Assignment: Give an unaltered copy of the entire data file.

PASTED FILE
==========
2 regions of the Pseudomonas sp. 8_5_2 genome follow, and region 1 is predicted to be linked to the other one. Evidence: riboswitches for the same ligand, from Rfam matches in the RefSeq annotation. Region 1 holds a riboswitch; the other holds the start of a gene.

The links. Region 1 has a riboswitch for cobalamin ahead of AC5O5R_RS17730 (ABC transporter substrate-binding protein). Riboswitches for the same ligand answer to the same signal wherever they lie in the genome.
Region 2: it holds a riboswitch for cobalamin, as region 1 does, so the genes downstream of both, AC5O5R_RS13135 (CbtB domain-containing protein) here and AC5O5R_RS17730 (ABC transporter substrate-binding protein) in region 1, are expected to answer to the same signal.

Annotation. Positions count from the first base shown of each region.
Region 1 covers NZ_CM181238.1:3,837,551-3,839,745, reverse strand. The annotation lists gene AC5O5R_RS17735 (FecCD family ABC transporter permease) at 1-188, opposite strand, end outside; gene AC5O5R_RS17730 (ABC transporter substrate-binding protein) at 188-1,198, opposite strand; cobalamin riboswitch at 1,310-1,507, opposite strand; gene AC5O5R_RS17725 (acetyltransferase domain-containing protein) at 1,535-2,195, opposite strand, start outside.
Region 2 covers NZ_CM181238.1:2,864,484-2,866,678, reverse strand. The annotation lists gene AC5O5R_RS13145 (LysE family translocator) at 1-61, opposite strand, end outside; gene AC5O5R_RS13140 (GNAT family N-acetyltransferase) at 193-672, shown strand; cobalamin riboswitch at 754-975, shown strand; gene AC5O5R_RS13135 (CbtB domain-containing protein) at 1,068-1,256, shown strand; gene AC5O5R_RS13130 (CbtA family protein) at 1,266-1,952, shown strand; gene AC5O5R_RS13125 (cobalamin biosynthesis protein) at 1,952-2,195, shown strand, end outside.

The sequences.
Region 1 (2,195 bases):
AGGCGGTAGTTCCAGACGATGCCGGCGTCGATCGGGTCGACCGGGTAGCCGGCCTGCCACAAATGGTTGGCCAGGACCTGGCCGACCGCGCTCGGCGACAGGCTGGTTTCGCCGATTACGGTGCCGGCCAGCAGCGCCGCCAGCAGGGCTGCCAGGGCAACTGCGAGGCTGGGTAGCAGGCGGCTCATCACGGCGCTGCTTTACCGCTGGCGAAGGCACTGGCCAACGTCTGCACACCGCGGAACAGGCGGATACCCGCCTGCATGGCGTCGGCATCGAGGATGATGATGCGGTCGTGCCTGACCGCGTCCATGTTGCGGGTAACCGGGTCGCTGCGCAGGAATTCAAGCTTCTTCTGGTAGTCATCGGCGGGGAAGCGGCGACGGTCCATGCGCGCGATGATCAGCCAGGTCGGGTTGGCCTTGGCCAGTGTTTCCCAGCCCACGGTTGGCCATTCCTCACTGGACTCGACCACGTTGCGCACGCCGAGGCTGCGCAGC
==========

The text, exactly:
2 regions of the Pseudomonas sp. 8_5_2 genome follow, and region 1 is predicted to be linked to the other one. Evidence: riboswitches for the same ligand, from Rfam matches in the RefSeq annotation. Region 1 holds a riboswitch; the other holds the start of a gene.

The links. Region 1 has a riboswitch for cobalamin ahead of AC5O5R_RS17730 (ABC transporter substrate-binding protein). Riboswitches for the same ligand answer to the same signal wherever they lie in the genome.
Region 2: it holds a riboswitch for cobalamin, as region 1 does, so the genes downstream of both, AC5O5R_RS13135 (CbtB domain-containing protein) here and AC5O5R_RS17730 (ABC transporter substrate-binding protein) in region 1, are expected to answer to the same signal.

Annotation. Positions count from the first base shown of each region.
Region 1 covers NZ_CM181238.1:3,837,551-3,839,745, reverse strand. The annotation lists gene AC5O5R_RS17735 (FecCD family ABC transporter permease) at 1-188, opposite strand, end outside; gene AC5O5R_RS17730 (ABC transporter substrate-binding protein) at 188-1,198, opposite strand; cobalamin riboswitch at 1,310-1,507, opposite strand; gene AC5O5R_RS17725 (acetyltransferase domain-containing protein) at 1,535-2,195, opposite strand, start outside.
Region 2 covers NZ_CM181238.1:2,864,484-2,866,678, reverse strand. The annotation lists gene AC5O5R_RS13145 (LysE family translocator) at 1-61, opposite strand, end outside; gene AC5O5R_RS13140 (GNAT family N-acetyltransferase) at 193-672, shown strand; cobalamin riboswitch at 754-975, shown strand; gene AC5O5R_RS13135 (CbtB domain-containing protein) at 1,068-1,256, shown strand; gene AC5O5R_RS13130 (CbtA family protein) at 1,266-1,952, shown strand; gene AC5O5R_RS13125 (cobalamin biosynthesis protein) at 1,952-2,195, shown strand, end outside.

The sequences.
Region 1 (2,195 bases):
AGGCGGTAGTTCCAGACGATGCCGGCGTCGATCGGGTCGACCGGGTAGCCGGCCTGCCACAAATGGTTGGCCAGGACCTGGCCGACCGCGCTCGGCGACAGGCTGGTTTCGCCGATTACGGTGCCGGCCAGCAGCGCCGCCAGCAGGGCTGCCAGGGCAACTGCGAGGCTGGGTAGCAGGCGGCTCATCACGGCGCTGCTTTACCGCTGGCGAAGGCACTGGCCAACGTCTGCACACCGCGGAACAGGCGGATACCCGCCTGCATGGCGTCGGCATCGAGGATGATGATGCGGTCGTGCCTGACCGCGTCCATGTTGCGGGTAACCGGGTCGCTGCGCAGGAATTCAAGCTTCTTCTGGTAGTCATCGGCGGGGAAGCGGCGACGGTCCATGCGCGCGATGATCAGCCAGGTCGGGTTGGCCTTGGCCAGTGTTTCCCAGCCCACGGTTGGCCATTCCTCACTGGACTCGACCACGTTGCGCACGCCGAGGCTGCGCAGC